Drugs May Cause Heart Failure
Two popular drugs used to treat type-2
diabetes can cause fluid buildup and heart failure in some patients,
U.S. doctors said.
The drugs, sold under the brand
names Avandia and Actos, caused heart failure and a buildup of
fluid in the lungs in six men with poor kidney or poor heart function,
the researchers said.
The findings, published in the
Mayo Clinic Proceedings, are another potential blow to the newest
class of diabetes drugs, the thiazolidinediones or glitazones.
The first drug in the class, Rezulin,
was pulled from the market in March 2000 after about 100 people
who took it died from acute liver failure or had to have liver
Pfizer Inc., which owns Rezulin
as part of its purchase of Warner-Lambert company, is fighting
off thousands of lawsuits alleging that Warner-Lambert failed
to inform the public of the drug's health risks.
Tuesday's report from a team at
the University of Texas Southwestern Medical Center at Dallas
may support lawsuits by other patients against GlaxoSmithKline
Plc, which makes Avandia, known generically as rosiglitazone.
The six men whose cases are detailed
in the report took either Avandia or Actos, known generically
as pioglitazone and jointly marketed by Japan's Takeda and Eli
Lilly $ co. Inc. .
An estimated 6 million Americans
take one or the other of the drugs. About 16 million Americans
have type-2 or adult-onset diabetes.
Many do not need to take insulin
but can take a variety of drugs including metformin and drugs
in a class called sulfonylureas. The glitazones are gaining in
popularity because they restore the body's ability to respond
"Many physicians are prescribing
these drugs in patients with chronic renal insufficiency because
a first-line diabetes drug, metformin, is not recommended for
them," said Dr. Abhimanyu Garg, a professor of internal medicine
at UT Southwestern who worked on the study.
"These new data suggest that such
patients may be at particularly high risk of developing heart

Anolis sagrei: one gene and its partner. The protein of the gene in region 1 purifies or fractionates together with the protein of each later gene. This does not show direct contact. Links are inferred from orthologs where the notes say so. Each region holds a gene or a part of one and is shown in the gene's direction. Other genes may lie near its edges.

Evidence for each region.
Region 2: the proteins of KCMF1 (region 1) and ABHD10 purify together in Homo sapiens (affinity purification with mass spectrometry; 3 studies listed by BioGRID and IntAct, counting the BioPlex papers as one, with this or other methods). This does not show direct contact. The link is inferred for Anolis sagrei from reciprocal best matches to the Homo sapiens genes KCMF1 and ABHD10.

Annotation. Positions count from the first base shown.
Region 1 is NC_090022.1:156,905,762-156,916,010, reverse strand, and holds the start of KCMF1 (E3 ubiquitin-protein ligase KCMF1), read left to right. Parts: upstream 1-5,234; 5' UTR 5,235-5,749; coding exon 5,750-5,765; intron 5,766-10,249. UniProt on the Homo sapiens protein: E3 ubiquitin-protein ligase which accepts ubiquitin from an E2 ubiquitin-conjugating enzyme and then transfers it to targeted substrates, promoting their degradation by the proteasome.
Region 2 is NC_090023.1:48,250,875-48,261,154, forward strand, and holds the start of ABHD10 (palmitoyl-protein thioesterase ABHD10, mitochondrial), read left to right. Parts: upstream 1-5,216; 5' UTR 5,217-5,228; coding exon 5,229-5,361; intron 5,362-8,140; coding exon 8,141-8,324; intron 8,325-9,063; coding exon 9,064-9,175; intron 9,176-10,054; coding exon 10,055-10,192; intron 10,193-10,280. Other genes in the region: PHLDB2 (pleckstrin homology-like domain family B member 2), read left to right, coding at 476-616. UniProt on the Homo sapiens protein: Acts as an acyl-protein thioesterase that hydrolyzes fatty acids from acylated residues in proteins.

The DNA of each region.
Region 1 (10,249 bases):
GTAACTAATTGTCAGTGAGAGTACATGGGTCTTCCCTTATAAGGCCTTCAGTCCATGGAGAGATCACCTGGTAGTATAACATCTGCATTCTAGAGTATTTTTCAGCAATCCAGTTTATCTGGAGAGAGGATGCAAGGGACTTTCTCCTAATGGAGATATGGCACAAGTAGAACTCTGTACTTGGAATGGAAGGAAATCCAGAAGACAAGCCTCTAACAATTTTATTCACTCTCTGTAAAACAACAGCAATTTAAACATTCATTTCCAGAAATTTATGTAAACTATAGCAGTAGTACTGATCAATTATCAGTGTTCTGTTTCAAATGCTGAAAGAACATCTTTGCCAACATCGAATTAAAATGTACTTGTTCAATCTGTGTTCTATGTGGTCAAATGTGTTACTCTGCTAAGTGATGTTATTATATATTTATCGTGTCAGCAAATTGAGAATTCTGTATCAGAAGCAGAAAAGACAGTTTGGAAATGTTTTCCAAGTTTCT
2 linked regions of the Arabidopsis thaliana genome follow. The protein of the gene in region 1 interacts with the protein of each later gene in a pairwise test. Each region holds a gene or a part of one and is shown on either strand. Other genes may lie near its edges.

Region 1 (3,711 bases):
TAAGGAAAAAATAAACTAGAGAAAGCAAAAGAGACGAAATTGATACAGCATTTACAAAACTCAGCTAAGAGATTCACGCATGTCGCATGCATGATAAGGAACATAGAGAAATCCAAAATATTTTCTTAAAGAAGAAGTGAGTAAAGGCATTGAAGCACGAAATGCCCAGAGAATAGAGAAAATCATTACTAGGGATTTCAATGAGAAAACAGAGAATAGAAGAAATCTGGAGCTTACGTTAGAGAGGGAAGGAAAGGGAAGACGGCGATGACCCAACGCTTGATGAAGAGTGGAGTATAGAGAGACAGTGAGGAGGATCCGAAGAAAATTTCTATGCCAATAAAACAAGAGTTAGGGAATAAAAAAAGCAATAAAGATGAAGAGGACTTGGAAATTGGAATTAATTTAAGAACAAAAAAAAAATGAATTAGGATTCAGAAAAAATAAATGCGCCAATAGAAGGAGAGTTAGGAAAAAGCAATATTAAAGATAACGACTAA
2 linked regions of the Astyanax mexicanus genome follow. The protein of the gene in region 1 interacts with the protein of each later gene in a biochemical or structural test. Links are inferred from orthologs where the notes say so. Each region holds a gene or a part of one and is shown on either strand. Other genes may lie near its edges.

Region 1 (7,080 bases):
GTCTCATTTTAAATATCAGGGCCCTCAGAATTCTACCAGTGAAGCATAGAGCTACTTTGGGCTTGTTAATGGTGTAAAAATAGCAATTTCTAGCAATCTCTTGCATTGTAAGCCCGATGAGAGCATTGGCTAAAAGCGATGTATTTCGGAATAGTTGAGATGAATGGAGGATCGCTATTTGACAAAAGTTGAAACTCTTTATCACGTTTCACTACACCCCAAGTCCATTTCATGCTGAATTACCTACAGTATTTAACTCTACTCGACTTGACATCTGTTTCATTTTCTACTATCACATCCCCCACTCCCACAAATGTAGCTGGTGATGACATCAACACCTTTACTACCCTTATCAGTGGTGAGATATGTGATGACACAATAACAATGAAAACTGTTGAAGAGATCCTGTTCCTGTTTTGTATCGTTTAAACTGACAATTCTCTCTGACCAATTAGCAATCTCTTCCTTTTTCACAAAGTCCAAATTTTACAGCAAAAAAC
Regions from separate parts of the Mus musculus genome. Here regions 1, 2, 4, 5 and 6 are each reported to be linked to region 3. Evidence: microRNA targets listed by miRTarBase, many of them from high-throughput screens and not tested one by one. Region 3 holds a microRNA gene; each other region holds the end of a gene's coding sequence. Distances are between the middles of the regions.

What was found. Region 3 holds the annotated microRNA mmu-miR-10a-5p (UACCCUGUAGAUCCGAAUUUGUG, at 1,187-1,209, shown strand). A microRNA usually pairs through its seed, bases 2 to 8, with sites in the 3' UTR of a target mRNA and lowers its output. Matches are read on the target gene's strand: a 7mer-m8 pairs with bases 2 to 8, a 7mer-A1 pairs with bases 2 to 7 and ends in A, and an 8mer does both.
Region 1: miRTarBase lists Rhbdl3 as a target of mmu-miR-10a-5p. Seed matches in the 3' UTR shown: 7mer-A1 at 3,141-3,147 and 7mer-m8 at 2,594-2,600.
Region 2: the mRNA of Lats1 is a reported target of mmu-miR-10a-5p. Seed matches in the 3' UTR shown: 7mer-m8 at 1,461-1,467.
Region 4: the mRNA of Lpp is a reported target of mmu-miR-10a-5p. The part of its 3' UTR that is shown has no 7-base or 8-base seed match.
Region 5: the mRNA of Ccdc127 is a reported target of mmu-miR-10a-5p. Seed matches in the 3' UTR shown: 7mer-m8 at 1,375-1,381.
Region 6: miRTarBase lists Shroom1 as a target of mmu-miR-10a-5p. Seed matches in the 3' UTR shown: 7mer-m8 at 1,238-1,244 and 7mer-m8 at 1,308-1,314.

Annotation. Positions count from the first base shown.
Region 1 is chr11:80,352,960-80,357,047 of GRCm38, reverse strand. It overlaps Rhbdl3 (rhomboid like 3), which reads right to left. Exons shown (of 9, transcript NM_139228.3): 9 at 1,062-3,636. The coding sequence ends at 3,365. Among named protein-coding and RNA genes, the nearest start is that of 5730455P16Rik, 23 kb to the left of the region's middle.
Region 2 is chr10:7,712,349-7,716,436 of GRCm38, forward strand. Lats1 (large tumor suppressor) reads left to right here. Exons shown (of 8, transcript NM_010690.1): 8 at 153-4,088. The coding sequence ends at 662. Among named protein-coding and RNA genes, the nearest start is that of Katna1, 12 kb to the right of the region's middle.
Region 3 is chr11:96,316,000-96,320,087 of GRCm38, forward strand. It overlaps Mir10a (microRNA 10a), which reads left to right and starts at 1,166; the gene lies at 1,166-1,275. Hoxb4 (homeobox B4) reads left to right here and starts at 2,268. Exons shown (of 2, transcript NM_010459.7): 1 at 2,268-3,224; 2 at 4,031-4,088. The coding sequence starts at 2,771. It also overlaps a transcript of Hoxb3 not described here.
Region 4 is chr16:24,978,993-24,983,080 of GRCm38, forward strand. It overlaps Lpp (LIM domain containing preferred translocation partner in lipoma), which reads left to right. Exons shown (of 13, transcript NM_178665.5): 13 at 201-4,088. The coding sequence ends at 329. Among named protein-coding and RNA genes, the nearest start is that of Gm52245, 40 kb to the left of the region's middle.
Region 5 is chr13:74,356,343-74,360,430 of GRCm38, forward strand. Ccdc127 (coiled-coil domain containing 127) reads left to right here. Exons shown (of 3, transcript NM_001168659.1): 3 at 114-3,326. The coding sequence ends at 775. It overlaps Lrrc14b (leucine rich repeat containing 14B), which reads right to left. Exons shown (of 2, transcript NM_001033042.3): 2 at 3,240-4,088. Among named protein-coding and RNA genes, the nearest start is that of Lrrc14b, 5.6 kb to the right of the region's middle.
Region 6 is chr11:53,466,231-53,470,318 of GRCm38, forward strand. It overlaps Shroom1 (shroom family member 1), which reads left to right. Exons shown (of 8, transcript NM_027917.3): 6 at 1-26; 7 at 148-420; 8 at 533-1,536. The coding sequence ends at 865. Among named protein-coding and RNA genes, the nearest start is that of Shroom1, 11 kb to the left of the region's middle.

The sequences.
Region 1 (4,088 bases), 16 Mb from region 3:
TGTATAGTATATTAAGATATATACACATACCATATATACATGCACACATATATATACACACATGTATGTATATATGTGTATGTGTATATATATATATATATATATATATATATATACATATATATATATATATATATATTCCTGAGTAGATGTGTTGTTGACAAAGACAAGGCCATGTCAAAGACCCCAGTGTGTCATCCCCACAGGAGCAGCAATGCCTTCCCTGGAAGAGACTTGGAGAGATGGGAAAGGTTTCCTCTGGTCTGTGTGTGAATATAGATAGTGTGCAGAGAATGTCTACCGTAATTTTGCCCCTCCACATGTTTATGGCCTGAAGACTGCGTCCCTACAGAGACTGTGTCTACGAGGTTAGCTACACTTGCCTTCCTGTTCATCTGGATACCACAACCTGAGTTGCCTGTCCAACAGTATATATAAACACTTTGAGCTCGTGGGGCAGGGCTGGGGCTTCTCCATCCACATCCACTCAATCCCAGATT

failure. These are newer agents, and we need to become more familiar
with their side effects so that we can use them judiciously."
All six patients showed up at the
Veterans Affairs Medical Center in Dallas with shortness of breath,
weight gain and swelling in the legs. "These are the signs and
symptoms of congestive heart failure and pulmonary edema," Garg
said in a telephone interview.
Pulmonary edema is a potentially
fatal condition in which fluid builds up in the lungs because
the heart is not working efficiently.
"All physicians are aware that
these drugs can cause swelling of the legs. But whether they could
cause this serious complication was not very clear," Garg said.
The drugs increase blood volume,
and doctors are told not to use them in patients with the most
advanced heart dysfunction. But Garg said these six men all had
mild to moderate heart and kidney problems.
"It seems to me these drugs may
not be safe in such patients. They may not be able to tolerate
fluid overload induced by such drugs," he said.
Luckily, he said, the patients
were treated, taken off the glitazone drugs and all recovered.
In June, 32 diabetes patients in
Texas and California sued GlaxoSmithKline, claiming the company
failed to warn them of serious side-effects of Avandia.
But a spokeswoman for GlaxoSmithKline
said Avandia's U.S. label warns that the drug can cause fluid
retention that can cause heart failure or worsen it.
Reference Source 89